The pocket money paragraph relates to Section 110 of the Civil Code (BGB) in Germany. This paragraph allows minors to make purchases to a limited extent. This legal regulation on the legal capacity of minors is important as they have only limited legal capacity. Normally, minors can only carry out transactions effectively with the consent of their parents, such as buying a toy in a store. However, they have legal capacity to the extent that they can buy something when they can pay the amount of their pocket money. A new iPhone must therefore not be sold to a 10-year-old. Sellers can also roughly use the pocket money table as a guide.

The pocket money paragraph only applies to cash purchases and not to installment purchases. A minor may therefore not conclude a mobile phone contract without parental consent. Not even if he can pay the monthly costs with his pocket money according to the current pocket money table.

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Pocket money as a means of pressure? Can quickly become dangerous!

Unfortunately, it is often common practice to use pocket money as punishment or as a means of pressure. If you use pocket money to encourage your child to behave in a certain way, it won't teach them how to handle money. It is the same with additional pocket money as a reward for positive behavior.

For example, contrary to the recommendation of the pocket money table, you give your child more money for better grades, this makes little sense in educational science. Because what happens if the child tries very hard and still doesn't get a better grade? In principle, children should be able to dispose of their assets reliably regardless of external circumstances. If the misconduct has nothing to do with pocket money, the pocket money should also not be used as punishment.

The situation is different if, for example, the child destroys something at home with his new ball. From an educational perspective, it then makes sense for the child to contribute his pocket money to the purchase of a new purchase.

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Payment of pocket money — cash or to a current account?

It is best if the pocket money is always paid on a fixed date, for example every Saturday or on the 1st of the month. There are various ways to pay out pocket money.

  • Withdraw pocket money in cash
    For smaller children, it makes sense to give them the money in cash. They learn different calculation options in a playful way and recognize better that the money is also physically gone when they spend it.
  • Pocket money on a current account
    Many banks now offer current accounts, which allow children and young people to store their money even with their own card. However, payments cannot usually be made with this card.

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That is the advantage of the new pocket money card from Bling

The company Bling had its very own idea of how children could become even more independent when it comes to dealing with money. Bling has developed a special pocket money card that is available for children aged 7 and over. Parents can transfer their pocket money to it and children can even use it to pay in a shop. The whole thing is complete hedged and you have a full overview of your child's finances, set the rules and also the limits. Your child cannot incur debts with this card.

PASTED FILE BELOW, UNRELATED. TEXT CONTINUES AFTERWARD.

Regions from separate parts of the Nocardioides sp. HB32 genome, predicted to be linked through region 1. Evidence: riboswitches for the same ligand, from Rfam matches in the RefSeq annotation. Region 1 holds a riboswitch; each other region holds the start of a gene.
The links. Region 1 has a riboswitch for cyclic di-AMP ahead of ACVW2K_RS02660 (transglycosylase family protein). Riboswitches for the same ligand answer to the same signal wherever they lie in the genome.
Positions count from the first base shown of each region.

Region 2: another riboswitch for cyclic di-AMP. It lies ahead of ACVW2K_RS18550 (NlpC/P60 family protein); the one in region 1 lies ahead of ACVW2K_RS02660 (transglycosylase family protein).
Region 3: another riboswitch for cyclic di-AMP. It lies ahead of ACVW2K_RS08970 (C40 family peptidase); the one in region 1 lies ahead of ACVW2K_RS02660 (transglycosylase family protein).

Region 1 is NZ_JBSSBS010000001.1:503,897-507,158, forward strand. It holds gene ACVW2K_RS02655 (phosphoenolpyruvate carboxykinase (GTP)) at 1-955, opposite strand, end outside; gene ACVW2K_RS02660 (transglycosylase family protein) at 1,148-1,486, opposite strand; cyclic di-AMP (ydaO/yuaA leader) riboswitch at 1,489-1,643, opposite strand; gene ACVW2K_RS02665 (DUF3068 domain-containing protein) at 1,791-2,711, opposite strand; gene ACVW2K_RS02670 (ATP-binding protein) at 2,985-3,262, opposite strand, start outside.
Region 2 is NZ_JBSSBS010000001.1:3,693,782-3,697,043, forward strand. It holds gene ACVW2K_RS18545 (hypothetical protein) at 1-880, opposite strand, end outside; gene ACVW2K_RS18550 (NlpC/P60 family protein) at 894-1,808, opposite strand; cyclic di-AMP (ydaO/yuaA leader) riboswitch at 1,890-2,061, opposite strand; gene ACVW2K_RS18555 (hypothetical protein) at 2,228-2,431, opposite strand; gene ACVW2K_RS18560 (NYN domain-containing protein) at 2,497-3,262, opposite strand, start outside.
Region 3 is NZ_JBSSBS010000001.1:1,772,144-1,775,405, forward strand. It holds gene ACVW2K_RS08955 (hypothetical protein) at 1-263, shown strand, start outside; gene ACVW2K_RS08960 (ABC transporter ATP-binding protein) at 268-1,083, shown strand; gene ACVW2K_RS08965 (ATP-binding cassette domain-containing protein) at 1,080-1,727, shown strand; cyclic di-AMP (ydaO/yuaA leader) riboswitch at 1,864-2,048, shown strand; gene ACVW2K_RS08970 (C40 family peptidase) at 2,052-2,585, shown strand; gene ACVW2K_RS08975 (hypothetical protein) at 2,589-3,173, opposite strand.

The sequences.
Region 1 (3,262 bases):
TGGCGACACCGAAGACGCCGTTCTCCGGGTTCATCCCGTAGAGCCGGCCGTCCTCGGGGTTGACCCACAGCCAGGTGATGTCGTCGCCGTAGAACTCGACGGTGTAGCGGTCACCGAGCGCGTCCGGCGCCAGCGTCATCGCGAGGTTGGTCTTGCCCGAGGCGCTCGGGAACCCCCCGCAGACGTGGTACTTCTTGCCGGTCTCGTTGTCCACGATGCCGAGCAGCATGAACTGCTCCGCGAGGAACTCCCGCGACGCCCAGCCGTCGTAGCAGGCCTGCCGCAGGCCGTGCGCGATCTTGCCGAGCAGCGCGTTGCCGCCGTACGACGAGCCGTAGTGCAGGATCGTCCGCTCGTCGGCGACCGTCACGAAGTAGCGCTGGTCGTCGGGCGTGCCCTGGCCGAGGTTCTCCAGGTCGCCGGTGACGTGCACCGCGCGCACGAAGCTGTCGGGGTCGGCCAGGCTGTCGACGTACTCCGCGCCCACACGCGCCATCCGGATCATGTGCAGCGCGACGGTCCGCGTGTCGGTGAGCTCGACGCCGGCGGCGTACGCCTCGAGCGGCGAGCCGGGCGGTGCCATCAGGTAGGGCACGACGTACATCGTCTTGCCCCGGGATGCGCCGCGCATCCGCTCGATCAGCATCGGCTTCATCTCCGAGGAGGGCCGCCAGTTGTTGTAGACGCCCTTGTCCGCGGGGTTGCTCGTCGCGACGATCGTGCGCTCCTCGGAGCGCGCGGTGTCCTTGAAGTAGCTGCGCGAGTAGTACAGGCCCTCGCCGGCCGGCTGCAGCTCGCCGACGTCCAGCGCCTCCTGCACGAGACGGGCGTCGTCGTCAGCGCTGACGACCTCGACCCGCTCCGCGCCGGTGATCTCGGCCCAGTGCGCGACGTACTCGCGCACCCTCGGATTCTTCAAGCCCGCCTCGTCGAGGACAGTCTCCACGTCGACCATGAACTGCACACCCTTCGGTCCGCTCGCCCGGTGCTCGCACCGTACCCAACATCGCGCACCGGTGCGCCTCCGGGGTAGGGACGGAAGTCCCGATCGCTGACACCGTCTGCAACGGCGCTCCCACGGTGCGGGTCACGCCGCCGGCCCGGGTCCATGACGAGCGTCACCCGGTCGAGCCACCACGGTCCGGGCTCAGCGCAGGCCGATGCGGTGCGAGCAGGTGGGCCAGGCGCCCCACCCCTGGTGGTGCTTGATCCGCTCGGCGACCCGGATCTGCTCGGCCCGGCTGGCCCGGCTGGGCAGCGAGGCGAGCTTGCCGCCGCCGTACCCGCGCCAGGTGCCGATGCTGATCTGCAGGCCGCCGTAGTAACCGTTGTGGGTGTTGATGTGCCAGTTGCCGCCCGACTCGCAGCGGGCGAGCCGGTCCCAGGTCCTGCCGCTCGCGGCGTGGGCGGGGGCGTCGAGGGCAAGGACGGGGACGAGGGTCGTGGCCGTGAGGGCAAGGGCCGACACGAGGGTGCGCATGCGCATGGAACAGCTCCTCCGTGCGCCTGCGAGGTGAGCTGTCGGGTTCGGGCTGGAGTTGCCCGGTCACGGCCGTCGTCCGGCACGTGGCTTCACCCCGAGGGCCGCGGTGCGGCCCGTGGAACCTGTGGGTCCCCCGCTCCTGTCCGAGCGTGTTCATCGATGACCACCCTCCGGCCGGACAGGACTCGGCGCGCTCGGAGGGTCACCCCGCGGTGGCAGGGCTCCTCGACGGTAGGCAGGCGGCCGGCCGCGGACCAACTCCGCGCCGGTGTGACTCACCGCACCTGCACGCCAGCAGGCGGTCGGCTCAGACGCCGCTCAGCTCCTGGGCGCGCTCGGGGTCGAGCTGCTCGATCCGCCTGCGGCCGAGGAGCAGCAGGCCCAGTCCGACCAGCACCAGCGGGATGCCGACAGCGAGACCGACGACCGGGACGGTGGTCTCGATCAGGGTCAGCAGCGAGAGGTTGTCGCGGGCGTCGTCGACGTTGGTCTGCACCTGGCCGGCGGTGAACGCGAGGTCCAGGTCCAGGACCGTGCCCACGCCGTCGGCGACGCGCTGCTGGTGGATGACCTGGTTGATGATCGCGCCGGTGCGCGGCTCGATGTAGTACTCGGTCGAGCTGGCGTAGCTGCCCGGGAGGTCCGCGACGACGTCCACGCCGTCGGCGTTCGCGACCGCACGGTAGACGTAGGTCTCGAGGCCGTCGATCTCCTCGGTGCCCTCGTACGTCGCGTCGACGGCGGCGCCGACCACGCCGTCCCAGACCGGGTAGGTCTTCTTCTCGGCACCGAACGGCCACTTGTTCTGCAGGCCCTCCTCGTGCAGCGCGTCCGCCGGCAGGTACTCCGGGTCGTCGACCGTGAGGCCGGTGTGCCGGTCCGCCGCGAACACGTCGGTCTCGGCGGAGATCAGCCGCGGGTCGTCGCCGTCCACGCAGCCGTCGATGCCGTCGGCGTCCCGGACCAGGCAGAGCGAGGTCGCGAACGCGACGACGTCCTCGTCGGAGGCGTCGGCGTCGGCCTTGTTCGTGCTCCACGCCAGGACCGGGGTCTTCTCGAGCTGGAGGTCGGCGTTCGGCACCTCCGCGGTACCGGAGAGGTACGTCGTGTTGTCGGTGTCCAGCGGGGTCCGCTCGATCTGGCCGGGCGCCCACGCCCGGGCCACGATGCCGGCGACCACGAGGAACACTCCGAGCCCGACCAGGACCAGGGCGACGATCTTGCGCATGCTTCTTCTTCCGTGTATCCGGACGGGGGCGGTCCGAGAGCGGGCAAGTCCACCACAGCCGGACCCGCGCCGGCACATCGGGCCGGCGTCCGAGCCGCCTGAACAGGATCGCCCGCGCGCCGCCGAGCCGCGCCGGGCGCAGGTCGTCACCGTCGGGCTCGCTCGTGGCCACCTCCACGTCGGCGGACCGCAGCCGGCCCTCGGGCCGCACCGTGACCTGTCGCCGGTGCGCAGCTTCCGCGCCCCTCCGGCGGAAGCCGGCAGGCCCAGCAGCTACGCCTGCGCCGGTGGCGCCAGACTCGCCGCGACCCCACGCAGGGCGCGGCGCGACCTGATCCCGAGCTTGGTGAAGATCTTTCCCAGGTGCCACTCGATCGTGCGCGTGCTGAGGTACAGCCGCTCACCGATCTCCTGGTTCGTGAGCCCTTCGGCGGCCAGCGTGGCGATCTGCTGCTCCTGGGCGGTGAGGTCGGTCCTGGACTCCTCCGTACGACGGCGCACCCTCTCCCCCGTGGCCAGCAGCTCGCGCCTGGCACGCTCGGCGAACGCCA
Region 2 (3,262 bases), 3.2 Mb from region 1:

Teens can connect the card with their own app on their smartphone and thus get an even better insight into their income and expenses. In addition, they can - if you want - about various Household tasks To earn some more money. As a result, your child learns the value of work and that a little housekeeping doesn't just happen by itself. A task planner helps everyone get involved in the right places.

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What should the children's pocket money be spent on?

You know this for sure: What the next big thing is for your child ends up in the trash can in your mind's eye. Fragile, flashing Chinese goods with no educational added value: You would love to forbid the purchase from the outset and motivate your child to invest in something “meaningful” instead.

The clear educational recommendation here is: If your child is to learn how to handle money, they must also be able to spend their pocket money freely - at least until they are teenagers. This is the only way children can learn how to save. For this reason, you should accept that your pocket money is spent on what you think are pointless things such as sweets or toys from the chewing gum machine.

Always talk to your child about what costs they will pay and what they can buy with their pocket money. Pocket money is not intended for clothing, school supplies, tickets or food. Parents should continue to bear these costs. On the other hand, unscheduled activities such as going to the cinema or visiting an amusement park with friends can of course be paid for with pocket money.